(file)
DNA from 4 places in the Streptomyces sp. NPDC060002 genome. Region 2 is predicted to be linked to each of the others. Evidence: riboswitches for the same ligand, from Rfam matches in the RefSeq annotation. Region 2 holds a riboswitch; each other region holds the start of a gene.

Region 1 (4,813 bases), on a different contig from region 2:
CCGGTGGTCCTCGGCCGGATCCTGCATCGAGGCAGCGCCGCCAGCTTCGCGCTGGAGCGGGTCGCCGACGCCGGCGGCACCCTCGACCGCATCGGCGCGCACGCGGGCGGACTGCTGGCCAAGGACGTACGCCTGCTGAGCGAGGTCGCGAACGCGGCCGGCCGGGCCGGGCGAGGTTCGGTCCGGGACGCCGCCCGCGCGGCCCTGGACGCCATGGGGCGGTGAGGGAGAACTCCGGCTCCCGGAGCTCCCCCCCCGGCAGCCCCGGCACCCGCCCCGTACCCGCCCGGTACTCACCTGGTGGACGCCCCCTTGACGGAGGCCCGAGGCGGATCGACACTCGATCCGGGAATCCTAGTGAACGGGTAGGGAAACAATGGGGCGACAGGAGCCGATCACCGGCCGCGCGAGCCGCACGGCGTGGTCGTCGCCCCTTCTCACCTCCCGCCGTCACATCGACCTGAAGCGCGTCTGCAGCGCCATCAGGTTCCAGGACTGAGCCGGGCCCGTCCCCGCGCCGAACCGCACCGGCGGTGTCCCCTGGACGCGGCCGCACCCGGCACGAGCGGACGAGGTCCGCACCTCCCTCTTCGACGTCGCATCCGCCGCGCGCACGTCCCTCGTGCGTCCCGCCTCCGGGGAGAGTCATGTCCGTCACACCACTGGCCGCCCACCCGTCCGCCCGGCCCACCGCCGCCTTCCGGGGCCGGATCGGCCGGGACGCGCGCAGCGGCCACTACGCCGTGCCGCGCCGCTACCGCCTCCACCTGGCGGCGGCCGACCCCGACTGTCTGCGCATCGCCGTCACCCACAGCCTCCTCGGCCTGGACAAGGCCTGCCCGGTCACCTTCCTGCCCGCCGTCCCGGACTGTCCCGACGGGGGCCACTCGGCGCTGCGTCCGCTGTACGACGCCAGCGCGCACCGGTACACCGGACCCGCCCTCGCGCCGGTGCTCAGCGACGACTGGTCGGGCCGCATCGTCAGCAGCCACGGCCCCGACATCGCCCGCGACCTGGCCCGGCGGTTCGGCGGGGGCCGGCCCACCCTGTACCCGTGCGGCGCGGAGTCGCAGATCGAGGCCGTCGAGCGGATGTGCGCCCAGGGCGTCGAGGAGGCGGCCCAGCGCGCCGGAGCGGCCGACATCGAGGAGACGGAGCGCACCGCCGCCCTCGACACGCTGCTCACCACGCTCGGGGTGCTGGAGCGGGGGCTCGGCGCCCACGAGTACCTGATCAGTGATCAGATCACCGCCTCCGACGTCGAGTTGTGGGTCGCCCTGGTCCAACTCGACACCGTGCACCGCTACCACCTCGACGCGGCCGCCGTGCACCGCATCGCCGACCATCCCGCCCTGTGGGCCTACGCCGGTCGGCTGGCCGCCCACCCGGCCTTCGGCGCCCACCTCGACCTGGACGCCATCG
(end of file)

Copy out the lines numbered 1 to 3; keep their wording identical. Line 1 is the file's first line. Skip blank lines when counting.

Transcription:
DNA from 4 places in the Streptomyces sp. NPDC060002 genome. Region 2 is predicted to be linked to each of the others. Evidence: riboswitches for the same ligand, from Rfam matches in the RefSeq annotation. Region 2 holds a riboswitch; each other region holds the start of a gene.

Region 1 (4,813 bases), on a different contig from region 2:
CCGGTGGTCCTCGGCCGGATCCTGCATCGAGGCAGCGCCGCCAGCTTCGCGCTGGAGCGGGTCGCCGACGCCGGCGGCACCCTCGACCGCATCGGCGCGCACGCGGGCGGACTGCTGGCCAAGGACGTACGCCTGCTGAGCGAGGTCGCGAACGCGGCCGGCCGGGCCGGGCGAGGTTCGGTCCGGGACGCCGCCCGCGCGGCCCTGGACGCCATGGGGCGGTGAGGGAGAACTCCGGCTCCCGGAGCTCCCCCCCCGGCAGCCCCGGCACCCGCCCCGTACCCGCCCGGTACTCACCTGGTGGACGCCCCCTTGACGGAGGCCCGAGGCGGATCGACACTCGATCCGGGAATCCTAGTGAACGGGTAGGGAAACAATGGGGCGACAGGAGCCGATCACCGGCCGCGCGAGCCGCACGGCGTGGTCGTCGCCCCTTCTCACCTCCCGCCGTCACATCGACCTGAAGCGCGTCTGCAGCGCCATCAGGTTCCAGGACTGAGCCGGGCCCGTCCCCGCGCCGAACCGCACCGGCGGTGTCCCCTGGACGCGGCCGCACCCGGCACGAGCGGACGAGGTCCGCACCTCCCTCTTCGACGTCGCATCCGCCGCGCGCACGTCCCTCGTGCGTCCCGCCTCCGGGGAGAGTCATGTCCGTCACACCACTGGCCGCCCACCCGTCCGCCCGGCCCACCGCCGCCTTCCGGGGCCGGATCGGCCGGGACGCGCGCAGCGGCCACTACGCCGTGCCGCGCCGCTACCGCCTCCACCTGGCGGCGGCCGACCCCGACTGTCTGCGCATCGCCGTCACCCACAGCCTCCTCGGCCTGGACAAGGCCTGCCCGGTCACCTTCCTGCCCGCCGTCCCGGACTGTCCCGACGGGGGCCACTCGGCGCTGCGTCCGCTGTACGACGCCAGCGCGCACCGGTACACCGGACCCGCCCTCGCGCCGGTGCTCAGCGACGACTGGTCGGGCCGCATCGTCAGCAGCCACGGCCCCGACATCGCCCGCGACCTGGCCCGGCGGTTCGGCGGGGGCCGGCCCACCCTGTACCCGTGCGGCGCGGAGTCGCAGATCGAGGCCGTCGAGCGGATGTGCGCCCAGGGCGTCGAGGAGGCGGCCCAGCGCGCCGGAGCGGCCGACATCGAGGAGACGGAGCGCACCGCCGCCCTCGACACGCTGCTCACCACGCTCGGGGTGCTGGAGCGGGGGCTCGGCGCCCACGAGTACCTGATCAGTGATCAGATCACCGCCTCCGACGTCGAGTTGTGGGTCGCCCTGGTCCAACTCGACACCGTGCACCGCTACCACCTCGACGCGGCCGCCGTGCACCGCATCGCCGACCATCCCGCCCTGTGGGCCTACGCCGGTCGGCTGGCCGCCCACCCGGCCTTCGGCGCCCACCTCGACCTGGACGCCATCG